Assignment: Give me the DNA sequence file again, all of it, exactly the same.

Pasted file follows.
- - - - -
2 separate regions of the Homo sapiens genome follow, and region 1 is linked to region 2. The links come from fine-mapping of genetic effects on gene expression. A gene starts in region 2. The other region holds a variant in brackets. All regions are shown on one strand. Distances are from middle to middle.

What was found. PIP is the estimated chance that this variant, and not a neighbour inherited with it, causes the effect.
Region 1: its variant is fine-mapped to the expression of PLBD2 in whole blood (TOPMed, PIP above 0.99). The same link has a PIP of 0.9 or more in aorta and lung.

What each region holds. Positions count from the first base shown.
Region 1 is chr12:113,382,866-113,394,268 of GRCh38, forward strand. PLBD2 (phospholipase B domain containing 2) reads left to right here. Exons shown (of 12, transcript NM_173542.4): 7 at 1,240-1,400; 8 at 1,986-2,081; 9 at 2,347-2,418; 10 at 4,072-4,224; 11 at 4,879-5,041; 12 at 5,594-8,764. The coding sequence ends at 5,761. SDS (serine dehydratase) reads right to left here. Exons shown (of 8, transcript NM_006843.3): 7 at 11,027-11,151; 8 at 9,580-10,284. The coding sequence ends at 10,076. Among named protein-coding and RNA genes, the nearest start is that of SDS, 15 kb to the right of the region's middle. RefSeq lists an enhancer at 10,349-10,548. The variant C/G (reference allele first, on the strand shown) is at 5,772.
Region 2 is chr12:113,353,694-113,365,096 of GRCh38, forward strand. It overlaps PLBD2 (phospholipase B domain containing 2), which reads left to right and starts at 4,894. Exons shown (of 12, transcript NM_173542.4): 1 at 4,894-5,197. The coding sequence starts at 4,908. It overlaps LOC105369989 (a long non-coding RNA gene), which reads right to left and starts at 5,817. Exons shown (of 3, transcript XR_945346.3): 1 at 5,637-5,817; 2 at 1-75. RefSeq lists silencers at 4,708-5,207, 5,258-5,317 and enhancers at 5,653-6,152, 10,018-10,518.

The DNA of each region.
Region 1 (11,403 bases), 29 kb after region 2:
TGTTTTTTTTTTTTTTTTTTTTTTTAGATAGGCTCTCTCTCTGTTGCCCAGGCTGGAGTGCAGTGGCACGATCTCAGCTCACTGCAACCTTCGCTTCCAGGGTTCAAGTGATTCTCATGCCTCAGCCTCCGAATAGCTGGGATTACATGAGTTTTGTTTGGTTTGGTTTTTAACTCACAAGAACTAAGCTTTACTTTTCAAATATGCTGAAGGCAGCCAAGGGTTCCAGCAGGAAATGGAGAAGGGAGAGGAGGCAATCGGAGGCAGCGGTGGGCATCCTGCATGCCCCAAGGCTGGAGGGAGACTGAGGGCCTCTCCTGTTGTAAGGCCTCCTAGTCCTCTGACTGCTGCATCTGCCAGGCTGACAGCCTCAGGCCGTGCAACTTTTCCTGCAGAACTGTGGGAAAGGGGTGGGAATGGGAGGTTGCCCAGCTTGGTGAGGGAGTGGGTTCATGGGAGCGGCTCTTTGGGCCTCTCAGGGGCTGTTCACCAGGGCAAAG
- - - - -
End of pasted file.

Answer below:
2 separate regions of the Homo sapiens genome follow, and region 1 is linked to region 2. The links come from fine-mapping of genetic effects on gene expression. A gene starts in region 2. The other region holds a variant in brackets. All regions are shown on one strand. Distances are from middle to middle.

What was found. PIP is the estimated chance that this variant, and not a neighbour inherited with it, causes the effect.
Region 1: its variant is fine-mapped to the expression of PLBD2 in whole blood (TOPMed, PIP above 0.99). The same link has a PIP of 0.9 or more in aorta and lung.

What each region holds. Positions count from the first base shown.
Region 1 is chr12:113,382,866-113,394,268 of GRCh38, forward strand. PLBD2 (phospholipase B domain containing 2) reads left to right here. Exons shown (of 12, transcript NM_173542.4): 7 at 1,240-1,400; 8 at 1,986-2,081; 9 at 2,347-2,418; 10 at 4,072-4,224; 11 at 4,879-5,041; 12 at 5,594-8,764. The coding sequence ends at 5,761. SDS (serine dehydratase) reads right to left here. Exons shown (of 8, transcript NM_006843.3): 7 at 11,027-11,151; 8 at 9,580-10,284. The coding sequence ends at 10,076. Among named protein-coding and RNA genes, the nearest start is that of SDS, 15 kb to the right of the region's middle. RefSeq lists an enhancer at 10,349-10,548. The variant C/G (reference allele first, on the strand shown) is at 5,772.
Region 2 is chr12:113,353,694-113,365,096 of GRCh38, forward strand. It overlaps PLBD2 (phospholipase B domain containing 2), which reads left to right and starts at 4,894. Exons shown (of 12, transcript NM_173542.4): 1 at 4,894-5,197. The coding sequence starts at 4,908. It overlaps LOC105369989 (a long non-coding RNA gene), which reads right to left and starts at 5,817. Exons shown (of 3, transcript XR_945346.3): 1 at 5,637-5,817; 2 at 1-75. RefSeq lists silencers at 4,708-5,207, 5,258-5,317 and enhancers at 5,653-6,152, 10,018-10,518.

The DNA of each region.
Region 1 (11,403 bases), 29 kb after region 2:
TGTTTTTTTTTTTTTTTTTTTTTTTAGATAGGCTCTCTCTCTGTTGCCCAGGCTGGAGTGCAGTGGCACGATCTCAGCTCACTGCAACCTTCGCTTCCAGGGTTCAAGTGATTCTCATGCCTCAGCCTCCGAATAGCTGGGATTACATGAGTTTTGTTTGGTTTGGTTTTTAACTCACAAGAACTAAGCTTTACTTTTCAAATATGCTGAAGGCAGCCAAGGGTTCCAGCAGGAAATGGAGAAGGGAGAGGAGGCAATCGGAGGCAGCGGTGGGCATCCTGCATGCCCCAAGGCTGGAGGGAGACTGAGGGCCTCTCCTGTTGTAAGGCCTCCTAGTCCTCTGACTGCTGCATCTGCCAGGCTGACAGCCTCAGGCCGTGCAACTTTTCCTGCAGAACTGTGGGAAAGGGGTGGGAATGGGAGGTTGCCCAGCTTGGTGAGGGAGTGGGTTCATGGGAGCGGCTCTTTGGGCCTCTCAGGGGCTGTTCACCAGGGCAAAG